When I in college, I remember discussing a newspaper story with my aunts. I remember saying that I didn’t believe something and my aunts saying that if something wasn’t true it would not be in the paper.
They really believed that, because in the world they grew up and lived in it was mostly was true.
Fast forward to today and you find the same attitude being applied to the information supplied by the tech they use.
They don’t question the stuff supplied by various apps, especially if it’s from known vendors.
Maxmind identifies IP addresses, matches them to a map and sells that data to advertisers.
Trouble is, accuracy isn’t their strong point.
Back in 2002, when it started in this business, Fusion reports, MaxMind made a decision. If its tech couldn’t tell where, exactly, in the US, an IP address was located, it would instead return a default set of coordinates very near the geographic center of the country — coordinates that happen to coincide with Taylor’s front yard.
Taylor is the unfortunate owner of a farm that sits on one of those catch-all co-ordinates.
And although the info isn’t supposed to be used to identify specific addresses, surprise, surprise, that’s exactly how people do use it, law enforcement included.
The farm’s 82-year-old owner, Joyce Taylor, and her tenants have been subject to FBI visits, IRS collectors, ambulances, threats, and the release of private information online, she told Fusion.
As bad as that is, at least the Taylor’s still have their home, unlike the two families who are homeless because a contractor assumed Google maps was correct, so he didn’t check the demolition addresses.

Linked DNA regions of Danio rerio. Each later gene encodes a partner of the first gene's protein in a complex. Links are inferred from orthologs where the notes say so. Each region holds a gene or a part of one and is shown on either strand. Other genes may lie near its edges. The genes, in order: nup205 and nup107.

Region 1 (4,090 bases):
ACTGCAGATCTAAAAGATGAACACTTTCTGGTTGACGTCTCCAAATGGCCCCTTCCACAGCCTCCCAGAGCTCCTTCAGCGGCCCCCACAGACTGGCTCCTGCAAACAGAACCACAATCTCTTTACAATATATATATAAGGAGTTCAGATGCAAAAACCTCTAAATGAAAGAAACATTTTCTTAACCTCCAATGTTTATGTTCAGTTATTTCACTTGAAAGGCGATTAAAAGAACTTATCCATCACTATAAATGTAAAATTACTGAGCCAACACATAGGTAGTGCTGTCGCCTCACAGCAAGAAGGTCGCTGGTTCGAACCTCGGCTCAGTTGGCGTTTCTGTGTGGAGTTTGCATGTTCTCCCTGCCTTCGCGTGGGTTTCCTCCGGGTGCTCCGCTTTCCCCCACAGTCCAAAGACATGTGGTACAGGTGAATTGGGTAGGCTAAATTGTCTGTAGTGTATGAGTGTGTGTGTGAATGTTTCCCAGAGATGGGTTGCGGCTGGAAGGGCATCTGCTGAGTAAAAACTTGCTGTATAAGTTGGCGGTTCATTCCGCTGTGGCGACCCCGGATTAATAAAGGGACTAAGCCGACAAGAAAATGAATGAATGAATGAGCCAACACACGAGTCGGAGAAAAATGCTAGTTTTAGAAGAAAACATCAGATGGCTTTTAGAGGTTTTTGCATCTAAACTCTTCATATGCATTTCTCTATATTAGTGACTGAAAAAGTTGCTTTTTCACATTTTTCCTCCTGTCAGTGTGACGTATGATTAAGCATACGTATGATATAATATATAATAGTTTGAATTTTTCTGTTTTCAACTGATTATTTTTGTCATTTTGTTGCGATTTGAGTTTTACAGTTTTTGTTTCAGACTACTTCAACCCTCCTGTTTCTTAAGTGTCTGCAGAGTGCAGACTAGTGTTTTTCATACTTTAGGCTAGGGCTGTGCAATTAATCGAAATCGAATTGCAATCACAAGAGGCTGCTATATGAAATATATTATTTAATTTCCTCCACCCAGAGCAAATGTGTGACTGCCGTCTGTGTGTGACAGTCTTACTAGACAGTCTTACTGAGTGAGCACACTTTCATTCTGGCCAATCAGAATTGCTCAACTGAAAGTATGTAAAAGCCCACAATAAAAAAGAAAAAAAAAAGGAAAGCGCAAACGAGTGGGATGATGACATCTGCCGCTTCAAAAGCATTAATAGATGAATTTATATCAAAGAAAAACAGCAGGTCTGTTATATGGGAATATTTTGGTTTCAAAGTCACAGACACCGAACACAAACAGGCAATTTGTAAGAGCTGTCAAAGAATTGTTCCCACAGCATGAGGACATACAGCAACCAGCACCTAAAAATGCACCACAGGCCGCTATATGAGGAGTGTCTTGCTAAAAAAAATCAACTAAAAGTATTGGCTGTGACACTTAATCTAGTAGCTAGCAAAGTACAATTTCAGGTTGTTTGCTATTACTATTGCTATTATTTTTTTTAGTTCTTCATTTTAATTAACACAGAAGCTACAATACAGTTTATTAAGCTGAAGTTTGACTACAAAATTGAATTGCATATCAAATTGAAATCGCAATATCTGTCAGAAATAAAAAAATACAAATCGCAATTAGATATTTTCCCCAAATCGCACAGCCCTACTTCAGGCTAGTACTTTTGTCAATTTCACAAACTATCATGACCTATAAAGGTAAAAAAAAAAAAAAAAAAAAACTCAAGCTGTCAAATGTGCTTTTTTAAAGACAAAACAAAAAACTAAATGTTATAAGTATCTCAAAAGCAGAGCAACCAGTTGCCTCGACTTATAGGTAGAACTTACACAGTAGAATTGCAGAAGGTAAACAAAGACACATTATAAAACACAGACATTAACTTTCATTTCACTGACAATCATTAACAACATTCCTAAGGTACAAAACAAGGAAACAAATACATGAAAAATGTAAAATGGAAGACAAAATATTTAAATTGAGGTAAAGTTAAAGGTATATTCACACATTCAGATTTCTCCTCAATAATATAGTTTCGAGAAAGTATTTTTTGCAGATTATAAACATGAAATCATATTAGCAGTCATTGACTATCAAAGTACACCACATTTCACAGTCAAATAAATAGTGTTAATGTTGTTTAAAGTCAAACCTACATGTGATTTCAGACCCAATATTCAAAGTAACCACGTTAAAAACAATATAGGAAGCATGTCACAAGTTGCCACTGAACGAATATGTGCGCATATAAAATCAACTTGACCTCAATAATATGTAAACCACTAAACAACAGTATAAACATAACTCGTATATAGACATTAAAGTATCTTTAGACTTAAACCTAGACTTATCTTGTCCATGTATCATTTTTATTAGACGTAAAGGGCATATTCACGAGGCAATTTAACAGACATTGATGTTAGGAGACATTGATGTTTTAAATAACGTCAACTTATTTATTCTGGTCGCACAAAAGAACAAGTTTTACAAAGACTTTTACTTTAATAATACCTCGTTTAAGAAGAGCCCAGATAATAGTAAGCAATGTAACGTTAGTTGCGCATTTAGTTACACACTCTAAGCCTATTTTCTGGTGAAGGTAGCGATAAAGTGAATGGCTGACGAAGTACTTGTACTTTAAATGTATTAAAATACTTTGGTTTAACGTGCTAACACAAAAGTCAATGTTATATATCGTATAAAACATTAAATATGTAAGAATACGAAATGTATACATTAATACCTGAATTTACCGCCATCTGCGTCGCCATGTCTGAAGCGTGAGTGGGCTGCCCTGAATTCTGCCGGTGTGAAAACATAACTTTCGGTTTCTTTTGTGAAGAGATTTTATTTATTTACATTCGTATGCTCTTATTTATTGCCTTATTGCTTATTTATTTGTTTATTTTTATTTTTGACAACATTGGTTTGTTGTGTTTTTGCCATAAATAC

Unbelievable that they accepted the tech without checking.
Unbelievable that they first called it a minor mistake.
Unbelievable that the owners aren’t suing.
Last month, United personnel once again stuck their foot in it when they first refused to provide hot food to an autistic teen, although they finally relented.
The girl was fine, but the idiot pilot called for an emergency landing, called the paramedics and the cops.
When the officers started to leave, the captain stepped out of the cockpit and said something to them, Beegle said. They then asked her family to leave, she said.
“He said, ‘The captain has asked us to ask you to step off the plane.'” Beegle said. “I said, ‘She didn’t do anything’ … But the captain said he’s not comfortable flying on to Portland with [Juliette] on the plane.”
All of this with the full support of management.
United said its “crew made the best decision for the safety and comfort of all of our customers and elected to divert to Salt Lake City after the situation became disruptive.”
Passengers who witnessed the whole thing and posted videos said it was total bunk.
Of course, what UAL did to this child was far worse than breaking a guitar, but it goes to show their motto is still “the customer is always wrong, no matter what.”